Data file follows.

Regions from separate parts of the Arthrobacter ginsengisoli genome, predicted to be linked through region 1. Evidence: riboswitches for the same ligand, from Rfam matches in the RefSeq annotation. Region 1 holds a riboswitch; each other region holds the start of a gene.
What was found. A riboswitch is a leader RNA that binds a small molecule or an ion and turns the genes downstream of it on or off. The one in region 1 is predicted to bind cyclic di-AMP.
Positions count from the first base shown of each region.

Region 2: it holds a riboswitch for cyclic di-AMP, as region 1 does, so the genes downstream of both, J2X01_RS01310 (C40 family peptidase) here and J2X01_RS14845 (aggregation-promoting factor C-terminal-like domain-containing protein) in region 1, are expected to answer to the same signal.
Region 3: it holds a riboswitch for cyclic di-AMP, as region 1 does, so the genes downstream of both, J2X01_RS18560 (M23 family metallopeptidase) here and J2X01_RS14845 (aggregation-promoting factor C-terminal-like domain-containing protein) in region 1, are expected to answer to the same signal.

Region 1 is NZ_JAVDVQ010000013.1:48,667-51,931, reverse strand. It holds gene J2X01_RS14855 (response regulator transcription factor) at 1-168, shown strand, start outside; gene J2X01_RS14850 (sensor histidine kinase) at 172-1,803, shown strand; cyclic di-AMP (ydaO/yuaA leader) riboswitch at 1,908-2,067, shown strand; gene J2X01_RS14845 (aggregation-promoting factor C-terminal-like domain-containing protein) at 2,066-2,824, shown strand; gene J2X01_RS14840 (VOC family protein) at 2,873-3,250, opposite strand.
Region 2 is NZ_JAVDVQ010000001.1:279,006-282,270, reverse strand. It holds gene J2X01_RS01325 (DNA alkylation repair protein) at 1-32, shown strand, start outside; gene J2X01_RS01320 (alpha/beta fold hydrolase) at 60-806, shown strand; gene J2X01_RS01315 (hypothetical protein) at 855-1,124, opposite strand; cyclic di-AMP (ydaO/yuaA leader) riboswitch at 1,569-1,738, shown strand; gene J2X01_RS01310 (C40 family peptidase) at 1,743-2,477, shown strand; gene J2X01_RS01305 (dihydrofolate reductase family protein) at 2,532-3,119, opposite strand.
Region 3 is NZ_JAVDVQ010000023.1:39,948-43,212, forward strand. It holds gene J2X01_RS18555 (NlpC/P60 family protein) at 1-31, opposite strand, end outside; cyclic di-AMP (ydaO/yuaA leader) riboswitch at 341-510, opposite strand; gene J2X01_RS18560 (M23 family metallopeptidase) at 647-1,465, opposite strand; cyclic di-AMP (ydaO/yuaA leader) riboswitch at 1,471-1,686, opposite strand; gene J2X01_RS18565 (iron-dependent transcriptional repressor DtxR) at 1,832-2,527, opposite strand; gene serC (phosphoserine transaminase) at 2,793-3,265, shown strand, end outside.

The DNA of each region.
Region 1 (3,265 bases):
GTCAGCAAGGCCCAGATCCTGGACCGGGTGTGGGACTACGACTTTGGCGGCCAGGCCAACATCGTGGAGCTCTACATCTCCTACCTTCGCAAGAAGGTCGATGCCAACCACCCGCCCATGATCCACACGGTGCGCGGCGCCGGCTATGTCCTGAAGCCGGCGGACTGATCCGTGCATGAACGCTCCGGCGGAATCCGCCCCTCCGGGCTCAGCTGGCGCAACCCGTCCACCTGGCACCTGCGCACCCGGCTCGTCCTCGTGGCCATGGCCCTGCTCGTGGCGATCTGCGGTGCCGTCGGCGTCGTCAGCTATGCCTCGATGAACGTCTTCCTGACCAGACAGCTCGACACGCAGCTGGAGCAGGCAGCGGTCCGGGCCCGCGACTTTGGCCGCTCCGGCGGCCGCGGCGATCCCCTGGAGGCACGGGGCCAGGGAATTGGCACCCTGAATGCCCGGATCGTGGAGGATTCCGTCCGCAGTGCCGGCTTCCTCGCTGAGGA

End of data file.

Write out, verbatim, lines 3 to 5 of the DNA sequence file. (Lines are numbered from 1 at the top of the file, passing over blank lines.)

Positions count from the first base shown of each region.

Region 2: it holds a riboswitch for cyclic di-AMP, as region 1 does, so the genes downstream of both, J2X01_RS01310 (C40 family peptidase) here and J2X01_RS14845 (aggregation-promoting factor C-terminal-like domain-containing protein) in region 1, are expected to answer to the same signal.
Region 3: it holds a riboswitch for cyclic di-AMP, as region 1 does, so the genes downstream of both, J2X01_RS18560 (M23 family metallopeptidase) here and J2X01_RS14845 (aggregation-promoting factor C-terminal-like domain-containing protein) in region 1, are expected to answer to the same signal.